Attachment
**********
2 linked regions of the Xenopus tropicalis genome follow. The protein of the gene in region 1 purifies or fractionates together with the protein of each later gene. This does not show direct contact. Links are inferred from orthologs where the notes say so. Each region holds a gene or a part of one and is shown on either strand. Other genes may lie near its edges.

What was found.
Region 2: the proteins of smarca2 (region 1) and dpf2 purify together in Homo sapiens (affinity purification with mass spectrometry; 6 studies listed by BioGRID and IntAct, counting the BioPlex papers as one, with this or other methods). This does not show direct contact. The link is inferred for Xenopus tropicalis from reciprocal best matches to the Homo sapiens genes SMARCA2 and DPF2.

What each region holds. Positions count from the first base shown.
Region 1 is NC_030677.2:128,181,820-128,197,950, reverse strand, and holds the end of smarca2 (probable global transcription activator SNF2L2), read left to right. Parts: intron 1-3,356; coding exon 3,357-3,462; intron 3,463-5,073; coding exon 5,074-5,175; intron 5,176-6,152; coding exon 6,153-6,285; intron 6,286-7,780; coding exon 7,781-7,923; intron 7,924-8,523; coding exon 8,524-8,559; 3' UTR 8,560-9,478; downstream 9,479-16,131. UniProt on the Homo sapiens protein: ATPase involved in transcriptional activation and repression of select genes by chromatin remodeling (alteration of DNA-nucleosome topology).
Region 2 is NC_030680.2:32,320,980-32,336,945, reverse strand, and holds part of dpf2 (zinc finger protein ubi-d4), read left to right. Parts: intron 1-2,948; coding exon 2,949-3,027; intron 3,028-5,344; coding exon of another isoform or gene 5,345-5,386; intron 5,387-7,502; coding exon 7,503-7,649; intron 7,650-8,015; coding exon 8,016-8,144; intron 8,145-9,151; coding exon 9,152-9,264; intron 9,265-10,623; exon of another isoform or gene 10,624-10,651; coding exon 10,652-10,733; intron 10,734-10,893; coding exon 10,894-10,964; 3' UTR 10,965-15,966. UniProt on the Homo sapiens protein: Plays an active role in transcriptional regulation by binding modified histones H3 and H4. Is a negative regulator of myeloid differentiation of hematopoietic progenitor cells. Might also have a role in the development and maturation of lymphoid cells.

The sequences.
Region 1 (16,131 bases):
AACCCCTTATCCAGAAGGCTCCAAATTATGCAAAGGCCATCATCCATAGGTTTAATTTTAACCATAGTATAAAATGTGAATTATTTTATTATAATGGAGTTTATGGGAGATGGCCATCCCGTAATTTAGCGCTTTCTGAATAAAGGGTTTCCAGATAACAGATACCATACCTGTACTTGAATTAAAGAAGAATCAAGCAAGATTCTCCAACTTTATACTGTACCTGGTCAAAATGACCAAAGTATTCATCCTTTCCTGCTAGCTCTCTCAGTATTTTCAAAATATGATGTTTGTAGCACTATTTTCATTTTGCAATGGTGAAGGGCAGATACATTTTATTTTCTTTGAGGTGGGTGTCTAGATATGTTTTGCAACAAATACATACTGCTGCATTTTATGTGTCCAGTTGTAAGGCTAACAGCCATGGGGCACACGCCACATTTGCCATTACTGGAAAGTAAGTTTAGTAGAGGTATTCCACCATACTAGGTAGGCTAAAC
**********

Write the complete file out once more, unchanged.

2 linked regions of the Xenopus tropicalis genome follow. The protein of the gene in region 1 purifies or fractionates together with the protein of each later gene. This does not show direct contact. Links are inferred from orthologs where the notes say so. Each region holds a gene or a part of one and is shown on either strand. Other genes may lie near its edges.

What was found.
Region 2: the proteins of smarca2 (region 1) and dpf2 purify together in Homo sapiens (affinity purification with mass spectrometry; 6 studies listed by BioGRID and IntAct, counting the BioPlex papers as one, with this or other methods). This does not show direct contact. The link is inferred for Xenopus tropicalis from reciprocal best matches to the Homo sapiens genes SMARCA2 and DPF2.

What each region holds. Positions count from the first base shown.
Region 1 is NC_030677.2:128,181,820-128,197,950, reverse strand, and holds the end of smarca2 (probable global transcription activator SNF2L2), read left to right. Parts: intron 1-3,356; coding exon 3,357-3,462; intron 3,463-5,073; coding exon 5,074-5,175; intron 5,176-6,152; coding exon 6,153-6,285; intron 6,286-7,780; coding exon 7,781-7,923; intron 7,924-8,523; coding exon 8,524-8,559; 3' UTR 8,560-9,478; downstream 9,479-16,131. UniProt on the Homo sapiens protein: ATPase involved in transcriptional activation and repression of select genes by chromatin remodeling (alteration of DNA-nucleosome topology).
Region 2 is NC_030680.2:32,320,980-32,336,945, reverse strand, and holds part of dpf2 (zinc finger protein ubi-d4), read left to right. Parts: intron 1-2,948; coding exon 2,949-3,027; intron 3,028-5,344; coding exon of another isoform or gene 5,345-5,386; intron 5,387-7,502; coding exon 7,503-7,649; intron 7,650-8,015; coding exon 8,016-8,144; intron 8,145-9,151; coding exon 9,152-9,264; intron 9,265-10,623; exon of another isoform or gene 10,624-10,651; coding exon 10,652-10,733; intron 10,734-10,893; coding exon 10,894-10,964; 3' UTR 10,965-15,966. UniProt on the Homo sapiens protein: Plays an active role in transcriptional regulation by binding modified histones H3 and H4. Is a negative regulator of myeloid differentiation of hematopoietic progenitor cells. Might also have a role in the development and maturation of lymphoid cells.

The sequences.
Region 1 (16,131 bases):
AACCCCTTATCCAGAAGGCTCCAAATTATGCAAAGGCCATCATCCATAGGTTTAATTTTAACCATAGTATAAAATGTGAATTATTTTATTATAATGGAGTTTATGGGAGATGGCCATCCCGTAATTTAGCGCTTTCTGAATAAAGGGTTTCCAGATAACAGATACCATACCTGTACTTGAATTAAAGAAGAATCAAGCAAGATTCTCCAACTTTATACTGTACCTGGTCAAAATGACCAAAGTATTCATCCTTTCCTGCTAGCTCTCTCAGTATTTTCAAAATATGATGTTTGTAGCACTATTTTCATTTTGCAATGGTGAAGGGCAGATACATTTTATTTTCTTTGAGGTGGGTGTCTAGATATGTTTTGCAACAAATACATACTGCTGCATTTTATGTGTCCAGTTGTAAGGCTAACAGCCATGGGGCACACGCCACATTTGCCATTACTGGAAAGTAAGTTTAGTAGAGGTATTCCACCATACTAGGTAGGCTAAAC